After restricting the sources of funding for terrorist and violent groups around the world, these organizations have resorted to new tricks to bring in the money needed to finance their operations in the countries they target.
Recently, the security services warned that terrorists have learned and mastered the use of ransomware programs, as they are carrying out cyber hacking operations on global sites and then asking for huge sums of money to decrypt the encryption that occurred as a result of hacking.
ISIS’s Cyber Caliphate Army made a threat through a video broadcast online in Arabic that said, “We are ISIS hackers. We will confront you through a massive cyber war.”
The broadcast described the confrontation as “the dark days that you will remember,” which will be practically explained through operations they described as “We will penetrate the websites of governments, military ministries, companies and sensitive global sites.”
As usual for extremist media, there is a continuation of exaggerating terrorist activities for the purpose of intimidation and dazzling, albeit in a random pattern that has nothing to do with the cyber media aura through which the members of the organization shined in the previous period, by inviting extremists from all parts of the world to go to their refuge and previous area of their alleged caliphate in Iraq and Syria.
Major countries are making more efforts to overcome the growing threat posed by cyber-attacks to the economy and security, as digital armaments have become indispensable in the face of new-type armies, and cyber weapons have become attractive to countries with limited resources due to their asymmetric potential.
The ransomware programs revolutionized the concept of war as a whole and how to manage it, representing a new type of terrorism that transcends the traditional borders between crimes, sabotage acts and terrorism. ISIS urged its members of European descent to penetrate the cyber world and influence others and to develop their expertise in the internet and hacking, motivating them to sabotage in the name of the organization.
The evidence for this is that one of the most famous hackers in ISIS was British citizen Junaid Hussain, who was described as the “cyber mastermind” of the organization who had a prominent role in recruiting members before he was killed in Syria in an airstrike. Prior to his announcement of joining the terrorist organization, he was known for his hacking prowess. He was prosecuted after he managed to hack the address book of former British Prime Minister Tony Blair, in addition to penetrating the security of a large number of accounts of international companies and institutions that exceeded 1,400 hacks.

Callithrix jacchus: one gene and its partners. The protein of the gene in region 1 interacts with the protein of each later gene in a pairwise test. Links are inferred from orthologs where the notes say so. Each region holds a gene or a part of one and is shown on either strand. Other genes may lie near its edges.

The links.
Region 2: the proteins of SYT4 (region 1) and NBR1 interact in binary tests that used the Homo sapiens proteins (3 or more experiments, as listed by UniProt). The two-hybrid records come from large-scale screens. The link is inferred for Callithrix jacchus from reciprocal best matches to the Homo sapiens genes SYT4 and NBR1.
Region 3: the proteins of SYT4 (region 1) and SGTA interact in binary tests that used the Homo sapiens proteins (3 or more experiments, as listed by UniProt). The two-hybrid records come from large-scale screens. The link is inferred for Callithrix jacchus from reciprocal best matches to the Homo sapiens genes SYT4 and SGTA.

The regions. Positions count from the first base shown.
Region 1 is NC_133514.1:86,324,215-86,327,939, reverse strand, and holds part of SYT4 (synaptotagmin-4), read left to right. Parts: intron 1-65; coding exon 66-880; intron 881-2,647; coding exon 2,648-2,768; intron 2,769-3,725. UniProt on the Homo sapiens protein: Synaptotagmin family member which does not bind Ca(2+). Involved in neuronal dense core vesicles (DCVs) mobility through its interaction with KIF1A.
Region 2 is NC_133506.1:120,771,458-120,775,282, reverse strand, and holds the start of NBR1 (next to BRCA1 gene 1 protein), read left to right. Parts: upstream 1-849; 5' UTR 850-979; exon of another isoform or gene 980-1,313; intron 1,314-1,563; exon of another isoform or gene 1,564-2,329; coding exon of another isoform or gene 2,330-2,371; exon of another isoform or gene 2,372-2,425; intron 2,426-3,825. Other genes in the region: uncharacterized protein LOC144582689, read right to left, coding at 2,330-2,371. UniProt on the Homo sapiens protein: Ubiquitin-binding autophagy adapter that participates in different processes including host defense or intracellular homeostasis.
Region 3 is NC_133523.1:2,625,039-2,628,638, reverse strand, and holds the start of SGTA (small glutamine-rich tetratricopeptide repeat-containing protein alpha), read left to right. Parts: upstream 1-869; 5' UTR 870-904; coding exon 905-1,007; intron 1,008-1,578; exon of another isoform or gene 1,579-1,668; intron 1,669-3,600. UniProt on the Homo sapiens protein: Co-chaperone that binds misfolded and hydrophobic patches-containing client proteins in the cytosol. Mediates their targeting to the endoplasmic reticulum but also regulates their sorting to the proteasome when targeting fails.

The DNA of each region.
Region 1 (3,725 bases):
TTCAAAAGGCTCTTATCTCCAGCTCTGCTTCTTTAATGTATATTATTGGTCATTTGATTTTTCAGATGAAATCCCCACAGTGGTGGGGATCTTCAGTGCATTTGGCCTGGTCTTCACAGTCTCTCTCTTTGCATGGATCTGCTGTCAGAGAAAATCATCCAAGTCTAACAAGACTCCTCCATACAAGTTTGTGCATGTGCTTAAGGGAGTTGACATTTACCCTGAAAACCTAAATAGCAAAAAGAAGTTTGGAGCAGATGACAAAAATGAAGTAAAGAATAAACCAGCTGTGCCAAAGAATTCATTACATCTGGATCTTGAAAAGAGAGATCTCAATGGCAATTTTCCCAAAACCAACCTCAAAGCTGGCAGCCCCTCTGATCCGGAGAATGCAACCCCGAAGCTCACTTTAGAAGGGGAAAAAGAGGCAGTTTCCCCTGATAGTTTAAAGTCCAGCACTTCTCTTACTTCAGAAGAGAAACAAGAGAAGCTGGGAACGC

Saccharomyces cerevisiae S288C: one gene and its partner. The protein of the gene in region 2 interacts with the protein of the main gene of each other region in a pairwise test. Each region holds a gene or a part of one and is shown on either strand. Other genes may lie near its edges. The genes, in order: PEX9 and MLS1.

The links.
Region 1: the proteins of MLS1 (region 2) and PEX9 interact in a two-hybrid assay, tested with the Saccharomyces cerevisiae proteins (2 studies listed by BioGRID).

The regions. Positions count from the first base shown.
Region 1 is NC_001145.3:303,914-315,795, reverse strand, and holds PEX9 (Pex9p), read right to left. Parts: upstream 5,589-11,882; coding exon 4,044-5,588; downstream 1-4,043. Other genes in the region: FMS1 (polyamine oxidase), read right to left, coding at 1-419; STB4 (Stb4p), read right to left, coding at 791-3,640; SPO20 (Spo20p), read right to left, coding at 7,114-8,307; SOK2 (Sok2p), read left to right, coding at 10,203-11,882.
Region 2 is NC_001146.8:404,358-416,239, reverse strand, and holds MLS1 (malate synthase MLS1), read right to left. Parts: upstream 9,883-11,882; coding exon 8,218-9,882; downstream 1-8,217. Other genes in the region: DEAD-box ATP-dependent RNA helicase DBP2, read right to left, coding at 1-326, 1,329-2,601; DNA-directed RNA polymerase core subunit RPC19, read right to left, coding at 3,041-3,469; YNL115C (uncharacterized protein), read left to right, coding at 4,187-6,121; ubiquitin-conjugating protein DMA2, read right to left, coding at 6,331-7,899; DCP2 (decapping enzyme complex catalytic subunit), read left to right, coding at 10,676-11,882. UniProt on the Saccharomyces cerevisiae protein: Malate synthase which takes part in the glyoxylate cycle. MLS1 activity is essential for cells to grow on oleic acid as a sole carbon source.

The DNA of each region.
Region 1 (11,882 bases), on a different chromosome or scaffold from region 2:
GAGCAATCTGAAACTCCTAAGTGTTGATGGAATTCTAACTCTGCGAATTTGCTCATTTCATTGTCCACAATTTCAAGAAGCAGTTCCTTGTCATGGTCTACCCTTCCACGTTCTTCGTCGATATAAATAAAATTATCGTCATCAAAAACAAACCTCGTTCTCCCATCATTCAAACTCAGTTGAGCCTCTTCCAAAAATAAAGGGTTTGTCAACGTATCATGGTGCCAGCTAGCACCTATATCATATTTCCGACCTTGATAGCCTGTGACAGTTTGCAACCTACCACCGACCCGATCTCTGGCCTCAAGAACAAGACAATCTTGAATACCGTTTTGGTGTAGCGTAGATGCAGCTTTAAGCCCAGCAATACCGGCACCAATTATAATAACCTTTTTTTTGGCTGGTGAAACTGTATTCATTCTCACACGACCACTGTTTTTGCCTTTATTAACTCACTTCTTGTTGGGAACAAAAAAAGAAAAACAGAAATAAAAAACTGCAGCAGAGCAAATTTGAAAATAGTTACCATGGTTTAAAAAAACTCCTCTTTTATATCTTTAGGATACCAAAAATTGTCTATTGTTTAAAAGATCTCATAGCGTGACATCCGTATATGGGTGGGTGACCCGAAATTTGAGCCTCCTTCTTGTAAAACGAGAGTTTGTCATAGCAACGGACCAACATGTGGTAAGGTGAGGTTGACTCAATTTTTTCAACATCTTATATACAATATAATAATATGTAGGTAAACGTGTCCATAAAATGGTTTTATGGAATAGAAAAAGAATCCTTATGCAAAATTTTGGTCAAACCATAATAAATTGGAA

The link between ransomware and terrorism is inseparable from the fact that hackers who did not have a political orientation before joined extremist groups and became part of the extremist organization that embraced them and encouraged them to persist in their attacks.
Political researcher Abdul Sattar Abdul Rahman drew attention to the factors that tempt terrorist organizations to use cyber terrorism, including that it can be implemented from anywhere in the world, and the perpetrator does not have to be on the location of the terrorist act, as internet connections needed to carry out the attack using any modern mobile phone are widely available.
In a study entitled “Cyber terrorism: A threat to the world” issued by the Islamic Military Counter Terrorism Coalition, Abdul Rahman indicated that cyber attacks depend on the speed of the internet connection used by the attacker, and even the high speed of the internet connection used by the computers under attack can be exploited, meaning that viruses and other malicious software can spread as quickly as possible without the need for further intervention from the attacker.
The study addressed the difficulty of tracing ransomware and piracy due to anonymization services and similar camouflaging techniques like using hacked computers.
The low cost of the internet, the large number of targets that can be targeted, and targets lacking sufficient protection also increases the allure of cyber terrorism.